Background : Small molecule metabolites produced by the microbiome are known to be neuroactive and are capable of directly impacting the brain and central nervous system, yet there is little data on the contribution of these metabolites to the earliest stages of neural development and neural gene expression. Here, we explore the impact of deriving zebrafish embryos in the absence of microbes on early neural development as well as investigate whether any potential changes can be rescued with treatment of metabolites derived from the zebrafish gut microbiota.
Results : Overall, we did not observe any gross morphological changes between treatments but did observe a significant decrease in neural gene expression in embryos raised germ-free, which was rescued with the addition of zebrafish metabolites. Specifically, we identified 354 genes significantly down regulated in germ-free embryos compared to conventionally raised embryos via RNA-Seq analysis. Of these, 42 were rescued with a single treatment of zebrafish gut-derived metabolites to germ-free embryos. Gene ontology analysis revealed that these genes are involved in prominent neurodevelopmental pathways including transcriptional regulation and Wnt signalling. Consistent with the ontology analysis, we found alterations in the development of Wnt dependent events which was rescued in the germ-free embryos treated with metabolites.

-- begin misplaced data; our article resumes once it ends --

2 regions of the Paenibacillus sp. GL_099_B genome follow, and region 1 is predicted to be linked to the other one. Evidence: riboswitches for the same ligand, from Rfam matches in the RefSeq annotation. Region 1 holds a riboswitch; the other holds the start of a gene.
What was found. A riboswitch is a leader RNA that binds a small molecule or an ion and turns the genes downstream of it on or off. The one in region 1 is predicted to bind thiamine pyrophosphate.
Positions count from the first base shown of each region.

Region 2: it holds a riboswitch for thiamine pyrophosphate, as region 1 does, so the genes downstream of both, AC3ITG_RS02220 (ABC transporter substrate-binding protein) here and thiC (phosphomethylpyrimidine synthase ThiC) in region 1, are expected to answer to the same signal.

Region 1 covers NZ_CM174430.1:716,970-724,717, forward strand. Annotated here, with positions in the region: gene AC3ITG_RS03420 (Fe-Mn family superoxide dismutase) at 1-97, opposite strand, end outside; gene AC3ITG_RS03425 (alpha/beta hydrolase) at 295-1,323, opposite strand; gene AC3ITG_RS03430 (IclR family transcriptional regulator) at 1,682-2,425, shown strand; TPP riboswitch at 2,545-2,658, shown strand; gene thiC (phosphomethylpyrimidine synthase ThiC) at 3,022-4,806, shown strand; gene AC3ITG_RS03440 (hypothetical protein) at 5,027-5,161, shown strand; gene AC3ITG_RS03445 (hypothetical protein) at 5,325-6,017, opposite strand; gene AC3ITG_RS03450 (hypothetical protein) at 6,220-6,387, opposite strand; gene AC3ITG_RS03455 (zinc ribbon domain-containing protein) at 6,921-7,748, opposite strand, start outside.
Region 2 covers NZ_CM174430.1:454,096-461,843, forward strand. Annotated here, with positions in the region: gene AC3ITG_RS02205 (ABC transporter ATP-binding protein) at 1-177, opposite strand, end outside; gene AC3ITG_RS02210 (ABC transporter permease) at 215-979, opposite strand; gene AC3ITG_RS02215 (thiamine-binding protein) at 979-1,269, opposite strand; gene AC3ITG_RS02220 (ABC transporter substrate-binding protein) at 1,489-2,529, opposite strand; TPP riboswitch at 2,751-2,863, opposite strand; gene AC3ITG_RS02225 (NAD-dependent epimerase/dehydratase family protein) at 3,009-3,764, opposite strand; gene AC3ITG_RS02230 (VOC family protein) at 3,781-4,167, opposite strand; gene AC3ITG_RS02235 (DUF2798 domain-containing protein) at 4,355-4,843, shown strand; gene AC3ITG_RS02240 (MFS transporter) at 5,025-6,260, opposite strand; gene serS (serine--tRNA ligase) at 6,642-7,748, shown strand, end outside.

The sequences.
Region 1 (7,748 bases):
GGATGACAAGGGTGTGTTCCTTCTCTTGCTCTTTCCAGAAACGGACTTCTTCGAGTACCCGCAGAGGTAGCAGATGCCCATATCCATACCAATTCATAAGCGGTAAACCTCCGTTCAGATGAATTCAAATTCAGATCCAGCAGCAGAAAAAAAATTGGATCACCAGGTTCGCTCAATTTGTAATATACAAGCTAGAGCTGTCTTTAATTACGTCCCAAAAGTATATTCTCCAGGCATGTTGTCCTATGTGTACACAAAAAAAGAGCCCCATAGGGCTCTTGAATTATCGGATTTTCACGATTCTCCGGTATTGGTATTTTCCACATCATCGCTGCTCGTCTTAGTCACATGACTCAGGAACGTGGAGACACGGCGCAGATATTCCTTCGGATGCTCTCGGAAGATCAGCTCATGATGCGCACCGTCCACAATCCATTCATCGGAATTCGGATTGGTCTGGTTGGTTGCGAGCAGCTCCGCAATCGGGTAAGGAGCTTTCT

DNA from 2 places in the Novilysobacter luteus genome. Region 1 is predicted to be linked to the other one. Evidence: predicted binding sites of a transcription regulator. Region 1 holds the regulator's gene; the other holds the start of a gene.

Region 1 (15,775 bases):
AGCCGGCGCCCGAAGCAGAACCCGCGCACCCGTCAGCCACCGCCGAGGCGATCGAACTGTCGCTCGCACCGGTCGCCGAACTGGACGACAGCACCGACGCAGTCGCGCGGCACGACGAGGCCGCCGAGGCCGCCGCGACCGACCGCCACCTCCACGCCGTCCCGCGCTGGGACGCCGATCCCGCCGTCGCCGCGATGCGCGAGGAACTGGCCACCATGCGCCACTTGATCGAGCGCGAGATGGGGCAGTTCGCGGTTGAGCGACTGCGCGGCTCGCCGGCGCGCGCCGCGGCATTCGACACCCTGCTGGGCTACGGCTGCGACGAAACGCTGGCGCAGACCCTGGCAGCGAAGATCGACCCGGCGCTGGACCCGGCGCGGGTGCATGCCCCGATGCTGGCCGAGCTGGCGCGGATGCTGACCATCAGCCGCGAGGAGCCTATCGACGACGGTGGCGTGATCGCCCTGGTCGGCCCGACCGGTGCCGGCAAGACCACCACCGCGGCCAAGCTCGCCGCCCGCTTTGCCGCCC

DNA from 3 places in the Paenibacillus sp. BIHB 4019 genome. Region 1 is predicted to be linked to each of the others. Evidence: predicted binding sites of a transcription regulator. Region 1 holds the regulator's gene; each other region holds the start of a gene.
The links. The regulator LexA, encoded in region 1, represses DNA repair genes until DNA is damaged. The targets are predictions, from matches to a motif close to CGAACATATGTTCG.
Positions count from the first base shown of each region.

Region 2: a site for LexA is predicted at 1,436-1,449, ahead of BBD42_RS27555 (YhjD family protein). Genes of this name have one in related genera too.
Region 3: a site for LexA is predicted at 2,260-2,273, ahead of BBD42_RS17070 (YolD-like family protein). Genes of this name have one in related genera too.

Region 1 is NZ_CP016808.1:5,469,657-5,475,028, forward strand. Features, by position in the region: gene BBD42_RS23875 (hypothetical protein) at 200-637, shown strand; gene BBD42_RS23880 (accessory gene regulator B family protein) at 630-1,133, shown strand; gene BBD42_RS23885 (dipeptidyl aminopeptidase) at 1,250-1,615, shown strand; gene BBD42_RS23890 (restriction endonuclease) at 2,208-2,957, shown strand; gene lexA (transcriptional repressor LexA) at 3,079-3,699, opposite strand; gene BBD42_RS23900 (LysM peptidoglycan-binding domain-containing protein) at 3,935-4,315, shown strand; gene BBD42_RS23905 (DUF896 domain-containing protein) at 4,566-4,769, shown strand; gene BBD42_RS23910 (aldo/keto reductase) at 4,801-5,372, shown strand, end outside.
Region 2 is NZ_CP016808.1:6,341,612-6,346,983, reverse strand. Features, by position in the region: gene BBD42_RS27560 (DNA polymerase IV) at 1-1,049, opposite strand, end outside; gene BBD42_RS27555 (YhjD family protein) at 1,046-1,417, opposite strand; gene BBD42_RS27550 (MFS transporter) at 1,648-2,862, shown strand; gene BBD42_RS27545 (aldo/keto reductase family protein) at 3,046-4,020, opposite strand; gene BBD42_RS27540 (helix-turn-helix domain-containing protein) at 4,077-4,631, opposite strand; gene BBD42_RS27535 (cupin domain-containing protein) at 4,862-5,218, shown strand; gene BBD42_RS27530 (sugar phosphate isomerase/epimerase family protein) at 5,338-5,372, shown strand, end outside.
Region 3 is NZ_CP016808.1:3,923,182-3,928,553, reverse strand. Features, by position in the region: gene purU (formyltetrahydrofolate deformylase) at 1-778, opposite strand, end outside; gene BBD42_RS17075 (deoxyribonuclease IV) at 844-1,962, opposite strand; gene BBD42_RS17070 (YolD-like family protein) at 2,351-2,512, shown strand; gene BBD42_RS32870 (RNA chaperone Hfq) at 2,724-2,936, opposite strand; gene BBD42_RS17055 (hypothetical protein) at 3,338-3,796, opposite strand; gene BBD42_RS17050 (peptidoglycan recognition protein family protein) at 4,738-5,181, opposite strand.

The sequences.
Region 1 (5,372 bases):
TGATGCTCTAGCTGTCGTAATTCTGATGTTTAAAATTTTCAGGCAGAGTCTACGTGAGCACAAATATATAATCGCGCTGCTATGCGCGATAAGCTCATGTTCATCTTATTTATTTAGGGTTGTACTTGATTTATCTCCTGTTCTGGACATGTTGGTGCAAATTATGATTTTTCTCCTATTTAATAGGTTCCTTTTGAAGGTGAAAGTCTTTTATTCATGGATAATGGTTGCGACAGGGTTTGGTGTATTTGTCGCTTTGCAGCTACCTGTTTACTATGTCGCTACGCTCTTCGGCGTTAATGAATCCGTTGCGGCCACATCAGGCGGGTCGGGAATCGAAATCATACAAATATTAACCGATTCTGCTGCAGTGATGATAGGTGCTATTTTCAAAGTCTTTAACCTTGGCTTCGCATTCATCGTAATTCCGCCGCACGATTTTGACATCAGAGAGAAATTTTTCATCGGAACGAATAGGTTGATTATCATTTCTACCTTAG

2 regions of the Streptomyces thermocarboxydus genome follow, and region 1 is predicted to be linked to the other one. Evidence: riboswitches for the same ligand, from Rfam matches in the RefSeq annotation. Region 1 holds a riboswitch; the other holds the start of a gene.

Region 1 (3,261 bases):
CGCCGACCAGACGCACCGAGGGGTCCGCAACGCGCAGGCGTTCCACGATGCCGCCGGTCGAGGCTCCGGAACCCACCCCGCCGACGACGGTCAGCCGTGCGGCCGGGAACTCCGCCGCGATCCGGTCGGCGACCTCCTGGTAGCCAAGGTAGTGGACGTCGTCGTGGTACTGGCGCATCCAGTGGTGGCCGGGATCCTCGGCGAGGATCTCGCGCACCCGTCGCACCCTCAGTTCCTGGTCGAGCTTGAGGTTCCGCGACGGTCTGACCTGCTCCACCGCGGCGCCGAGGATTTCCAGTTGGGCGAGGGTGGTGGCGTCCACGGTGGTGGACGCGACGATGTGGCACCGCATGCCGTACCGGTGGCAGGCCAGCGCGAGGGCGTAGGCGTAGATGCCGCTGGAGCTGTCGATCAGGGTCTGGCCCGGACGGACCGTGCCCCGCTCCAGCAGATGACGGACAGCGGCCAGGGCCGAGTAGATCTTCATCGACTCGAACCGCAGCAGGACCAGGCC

Conclusions : These findings demonstrate that gut-derived metabolites are in part responsible for regulating critical signalling pathways in the brain, especially during neural development.